The Dynamiters

The Dynamiters : Irish Nationalism and Political Violence in the Wider World, 1867-1900

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In the 1880s a New York-based faction of militant Irish nationalists conducted the first urban bombing campaign in history, targeting symbolic public buildings in Britain with homemade bombs. This book investigates the people and ideas behind this spectacular new departure in revolutionary violence. Employing a transnational approach, the book reveals connections and parallels between the 'dynamiters' and other revolutionary groups active at the time and demonstrates how they interacted with currents in revolution, war and politics across Europe, the United States and the British Empire. Reconstructing the life stories of individual dynamiters and their conceptual and ethical views on violence, it offers an innovative picture of the dynamics of revolutionary organizations as well as the political, social and cultural factors which move people to support or condemn acts of political violence.
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Product details

  • Electronic book text
  • Cambridge University Press (Virtual Publishing)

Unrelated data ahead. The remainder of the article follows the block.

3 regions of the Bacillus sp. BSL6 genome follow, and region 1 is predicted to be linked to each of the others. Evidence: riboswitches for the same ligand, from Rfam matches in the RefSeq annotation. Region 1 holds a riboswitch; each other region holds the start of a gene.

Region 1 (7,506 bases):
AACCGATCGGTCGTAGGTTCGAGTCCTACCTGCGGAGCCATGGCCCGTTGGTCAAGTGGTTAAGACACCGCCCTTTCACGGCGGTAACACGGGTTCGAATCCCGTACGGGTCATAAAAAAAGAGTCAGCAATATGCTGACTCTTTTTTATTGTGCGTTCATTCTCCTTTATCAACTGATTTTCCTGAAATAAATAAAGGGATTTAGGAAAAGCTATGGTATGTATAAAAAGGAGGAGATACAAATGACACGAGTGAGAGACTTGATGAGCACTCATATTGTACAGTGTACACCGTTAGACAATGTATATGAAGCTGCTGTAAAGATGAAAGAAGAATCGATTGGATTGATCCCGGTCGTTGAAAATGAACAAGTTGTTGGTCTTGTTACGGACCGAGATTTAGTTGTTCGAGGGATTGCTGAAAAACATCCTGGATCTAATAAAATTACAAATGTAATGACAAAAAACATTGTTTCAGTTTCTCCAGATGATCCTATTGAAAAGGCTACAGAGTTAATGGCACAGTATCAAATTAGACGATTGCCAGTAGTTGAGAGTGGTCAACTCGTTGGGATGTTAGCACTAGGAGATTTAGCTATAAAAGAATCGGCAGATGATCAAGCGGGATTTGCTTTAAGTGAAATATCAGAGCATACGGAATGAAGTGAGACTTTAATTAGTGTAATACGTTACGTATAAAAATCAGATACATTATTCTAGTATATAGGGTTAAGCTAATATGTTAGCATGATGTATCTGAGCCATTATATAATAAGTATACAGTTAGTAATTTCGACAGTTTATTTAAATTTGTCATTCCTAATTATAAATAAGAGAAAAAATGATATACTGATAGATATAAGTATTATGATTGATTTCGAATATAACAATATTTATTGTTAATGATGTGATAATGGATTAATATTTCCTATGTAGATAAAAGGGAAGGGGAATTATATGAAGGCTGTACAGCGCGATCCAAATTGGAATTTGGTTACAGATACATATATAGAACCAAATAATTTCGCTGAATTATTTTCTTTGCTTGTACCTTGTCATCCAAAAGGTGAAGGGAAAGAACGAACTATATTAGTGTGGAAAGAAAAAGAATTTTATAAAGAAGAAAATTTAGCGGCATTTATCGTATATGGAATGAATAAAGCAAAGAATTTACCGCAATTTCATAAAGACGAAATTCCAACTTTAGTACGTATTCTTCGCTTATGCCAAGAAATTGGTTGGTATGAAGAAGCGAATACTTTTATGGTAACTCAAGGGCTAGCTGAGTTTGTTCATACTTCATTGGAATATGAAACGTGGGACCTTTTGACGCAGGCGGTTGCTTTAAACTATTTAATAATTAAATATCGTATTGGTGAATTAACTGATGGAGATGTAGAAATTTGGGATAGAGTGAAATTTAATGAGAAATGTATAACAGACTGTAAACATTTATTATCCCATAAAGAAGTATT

• Cambridge, United Kingdom
  • 15 b/w illus. 1 map 5 tables
  • 1139558536
  • 9781139558532

About Niall Whelehan

Niall Whelehan is a Research Fellow in History at the University of Edinburgh.
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Table of contents

Introduction; 1. End of insurrection? Ireland and the post-1848 revolutionary world; 2. The Skirmishing Fund; 3. Science and skirmishing; 4. The dynamiters and their supporters; 5. Bridget and the bomb: violence, Irishness and gender; 6. Skirmishing, the land question, revolutionary labour; 7. Skirmishing stops; Bibliography.
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Review quote

'The Dynamiters is an important and spirited contribution to the history of Irish nationalism, particularly in its American and European extensions. By placing Irish history firmly 'in the wider world', Whelehan has broadened our understanding of Ireland's global history.' David Fitzpatrick, Irish Times 'This is an interesting, significant study with important implications for the histories of late nineteenth-century Irish America and Ireland, of transatlantic radicalism and political culture, and of what is now called asymmetrical warfare or, pejoratively, terrorism.' Kerby Miller, Journal of American History 'Whelehan provides a truly global study of some elan that draws upon a very wide range of archive sources and newspapers.' Donald MacRaild, Immigrants and Minorities 'This is an excellent book, throwing light on an important and much-neglected passage of Irish and indeed American history.' Colin Barr, Journal of Irish and Scottish Studies 'This ambitious and thought-provoking book deserves a wide readership. It offers a complex and rich transnational picture of this critical phase in Irish nationalism. It will be of interest not only to historians of modern Ireland and Irish America but also, more generally, to those who study ethnic identity politics and the evolution of political violence.' David A. Campion, The Journal of Modern History
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